These and other numerous findings, suggestions and recommendations are contained in the final report of the Committee, which I believe, as usual, has been thrown into the dust bin since the completion of the exercise. The report was considered treacherous by the government of the day and the initiators of the laudable exercise had no option than to see it as an exercise in futility; after expending a lot of money and time to conduct it, unfortunately. Thus, this current laudable attempt by Speaker Bankole should be seen as a comprehensive rescue mission of the previous attempt.

The yearnings for a holistic investigation of the affairs of the NNPC and the oil and gas sectors respectively, were not just witch hunts of Obasanjo’s presidency. It would be recalled that, Obasanjo himself had to yield to some of these yearnings. Under international pressures, particularly coming from the group of eight most industrialised countries of the World – Group of Eight (G8), the then President Obasanjo succumbed to the demand for greater transparency and accountability in the operation and management of the Nigerian oil sector and industry.

Thus, Obasanjo albeit deceptively, accepted to commit Nigeria to yet another external initiative that goes by the name Extractive Industries Transparency Initiative (EITI). International concerns regarding the racketeering going on in Nigeria’s extractive sectors led to the birth of the EITI. This was at the instance of the then British Prime Minister Mr. Tony Blair. This action by Obasanjo was a vindication of the findings of the Speaker Ghali Na’ Abba’s Ad-hoc Committee that was earlier despised by Obasanjo’s administration.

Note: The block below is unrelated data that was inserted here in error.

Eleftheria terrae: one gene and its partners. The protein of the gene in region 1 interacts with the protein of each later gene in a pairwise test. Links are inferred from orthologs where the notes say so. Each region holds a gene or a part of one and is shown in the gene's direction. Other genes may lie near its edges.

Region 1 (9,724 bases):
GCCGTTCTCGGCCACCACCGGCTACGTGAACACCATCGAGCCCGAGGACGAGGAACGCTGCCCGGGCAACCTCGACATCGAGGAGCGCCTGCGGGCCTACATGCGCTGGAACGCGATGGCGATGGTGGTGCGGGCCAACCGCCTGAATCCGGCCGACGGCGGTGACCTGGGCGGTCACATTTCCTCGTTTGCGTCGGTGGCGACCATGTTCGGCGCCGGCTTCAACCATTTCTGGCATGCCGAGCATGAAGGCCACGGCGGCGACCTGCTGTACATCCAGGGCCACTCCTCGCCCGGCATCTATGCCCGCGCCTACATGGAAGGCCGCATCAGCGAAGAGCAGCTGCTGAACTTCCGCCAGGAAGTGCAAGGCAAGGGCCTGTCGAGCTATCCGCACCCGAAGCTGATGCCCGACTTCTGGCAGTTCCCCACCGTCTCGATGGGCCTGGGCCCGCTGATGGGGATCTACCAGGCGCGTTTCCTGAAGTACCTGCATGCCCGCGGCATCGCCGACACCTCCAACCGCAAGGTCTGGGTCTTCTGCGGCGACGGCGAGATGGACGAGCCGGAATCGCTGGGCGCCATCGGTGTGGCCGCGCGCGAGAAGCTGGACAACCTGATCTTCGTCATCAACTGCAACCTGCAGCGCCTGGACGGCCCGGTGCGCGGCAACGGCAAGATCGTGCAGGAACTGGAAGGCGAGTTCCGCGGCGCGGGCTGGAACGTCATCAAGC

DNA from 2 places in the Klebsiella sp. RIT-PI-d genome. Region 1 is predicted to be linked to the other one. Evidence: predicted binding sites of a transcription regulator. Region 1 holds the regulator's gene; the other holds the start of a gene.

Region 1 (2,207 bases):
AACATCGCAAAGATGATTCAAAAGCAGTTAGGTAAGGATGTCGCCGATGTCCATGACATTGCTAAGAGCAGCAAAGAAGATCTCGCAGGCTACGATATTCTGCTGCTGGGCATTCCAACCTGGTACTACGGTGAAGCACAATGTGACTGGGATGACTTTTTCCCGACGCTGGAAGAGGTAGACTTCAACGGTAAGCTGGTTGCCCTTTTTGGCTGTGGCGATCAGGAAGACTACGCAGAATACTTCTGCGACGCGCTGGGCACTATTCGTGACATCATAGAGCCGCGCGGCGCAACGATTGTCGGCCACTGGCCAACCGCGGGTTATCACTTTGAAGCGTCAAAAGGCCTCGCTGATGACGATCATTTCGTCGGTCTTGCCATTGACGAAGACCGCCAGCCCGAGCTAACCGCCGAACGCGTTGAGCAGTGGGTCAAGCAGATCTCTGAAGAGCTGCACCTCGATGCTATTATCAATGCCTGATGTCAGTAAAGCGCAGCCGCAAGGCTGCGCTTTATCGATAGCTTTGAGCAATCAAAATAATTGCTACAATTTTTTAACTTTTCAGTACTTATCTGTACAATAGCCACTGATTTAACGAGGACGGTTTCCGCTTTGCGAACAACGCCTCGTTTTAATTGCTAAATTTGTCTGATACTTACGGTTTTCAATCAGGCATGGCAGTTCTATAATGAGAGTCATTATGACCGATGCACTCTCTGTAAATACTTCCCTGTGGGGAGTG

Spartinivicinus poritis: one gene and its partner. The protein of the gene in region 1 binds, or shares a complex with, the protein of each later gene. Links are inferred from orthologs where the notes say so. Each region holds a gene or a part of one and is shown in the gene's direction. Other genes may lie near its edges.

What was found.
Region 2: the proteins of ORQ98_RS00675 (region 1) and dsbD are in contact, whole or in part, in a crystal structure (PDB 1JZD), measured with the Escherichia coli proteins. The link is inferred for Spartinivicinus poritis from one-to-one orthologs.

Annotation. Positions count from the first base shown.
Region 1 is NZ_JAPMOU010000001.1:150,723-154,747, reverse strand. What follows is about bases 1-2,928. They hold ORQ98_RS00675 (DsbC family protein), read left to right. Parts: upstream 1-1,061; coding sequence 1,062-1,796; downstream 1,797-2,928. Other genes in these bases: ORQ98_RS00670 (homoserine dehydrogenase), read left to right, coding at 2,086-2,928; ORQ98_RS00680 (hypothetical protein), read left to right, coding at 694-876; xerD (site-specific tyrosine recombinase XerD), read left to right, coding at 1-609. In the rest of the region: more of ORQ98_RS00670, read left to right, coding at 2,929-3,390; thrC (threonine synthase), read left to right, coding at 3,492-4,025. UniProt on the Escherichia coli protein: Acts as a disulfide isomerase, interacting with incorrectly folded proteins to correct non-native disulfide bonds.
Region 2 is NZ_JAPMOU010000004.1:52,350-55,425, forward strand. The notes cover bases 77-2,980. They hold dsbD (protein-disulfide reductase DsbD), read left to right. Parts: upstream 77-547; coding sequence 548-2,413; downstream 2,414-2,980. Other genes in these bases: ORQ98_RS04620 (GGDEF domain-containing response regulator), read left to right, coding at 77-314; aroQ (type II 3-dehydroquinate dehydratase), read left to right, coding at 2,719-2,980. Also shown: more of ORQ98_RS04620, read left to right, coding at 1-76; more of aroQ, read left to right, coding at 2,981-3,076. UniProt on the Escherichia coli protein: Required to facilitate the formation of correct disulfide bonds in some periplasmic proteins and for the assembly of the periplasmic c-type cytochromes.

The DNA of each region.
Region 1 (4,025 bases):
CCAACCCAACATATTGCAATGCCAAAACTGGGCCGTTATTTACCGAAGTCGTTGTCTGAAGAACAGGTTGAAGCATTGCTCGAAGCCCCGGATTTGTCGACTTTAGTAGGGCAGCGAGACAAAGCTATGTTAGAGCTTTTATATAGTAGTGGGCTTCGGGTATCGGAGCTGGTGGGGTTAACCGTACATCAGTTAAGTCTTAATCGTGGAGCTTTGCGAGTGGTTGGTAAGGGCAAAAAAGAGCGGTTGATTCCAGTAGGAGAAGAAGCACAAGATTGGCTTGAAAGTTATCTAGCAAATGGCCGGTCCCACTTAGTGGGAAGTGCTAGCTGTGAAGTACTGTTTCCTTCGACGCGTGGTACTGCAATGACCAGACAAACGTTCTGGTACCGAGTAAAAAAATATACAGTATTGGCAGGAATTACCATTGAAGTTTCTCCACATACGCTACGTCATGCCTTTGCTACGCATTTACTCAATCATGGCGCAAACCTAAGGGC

It would be further recalled that, as a counterweight to the despised report of the House of Representatives Ad-Hoc Committee, the then President Obasanjo’s administration, again, under external pressures from Nigeria’s creditors and G8 nations, had to organise his own version of the audit of the NNPC (President Obasanjo also served as the Minister of Petroleum Resources and Energy during the 8 years of his administration).

The contrived audit was arranged and conducted under the newly formed Nigerian Extractive Industries Transparency Initiative (NEITI). A foreign firm [UK based Hart Group] that lacked any Nigerian presence and experience in oil industry accounting and auditing was engaged by the administration to conduct an audit of the NNPC. The administration ended up replicating the same exercise that was earlier done by the House of Representatives, using very large sums of money.

Ironically and to the utter disappointment of Chief Obasanjo, the reports, suggestions and recommendations produced and presented to the administration by the hired foreign firm, did not differ much from the despised one produced and presented by the House of Representatives earlier on. This was another major vindication of the House of Representatives against the administration disdain towards it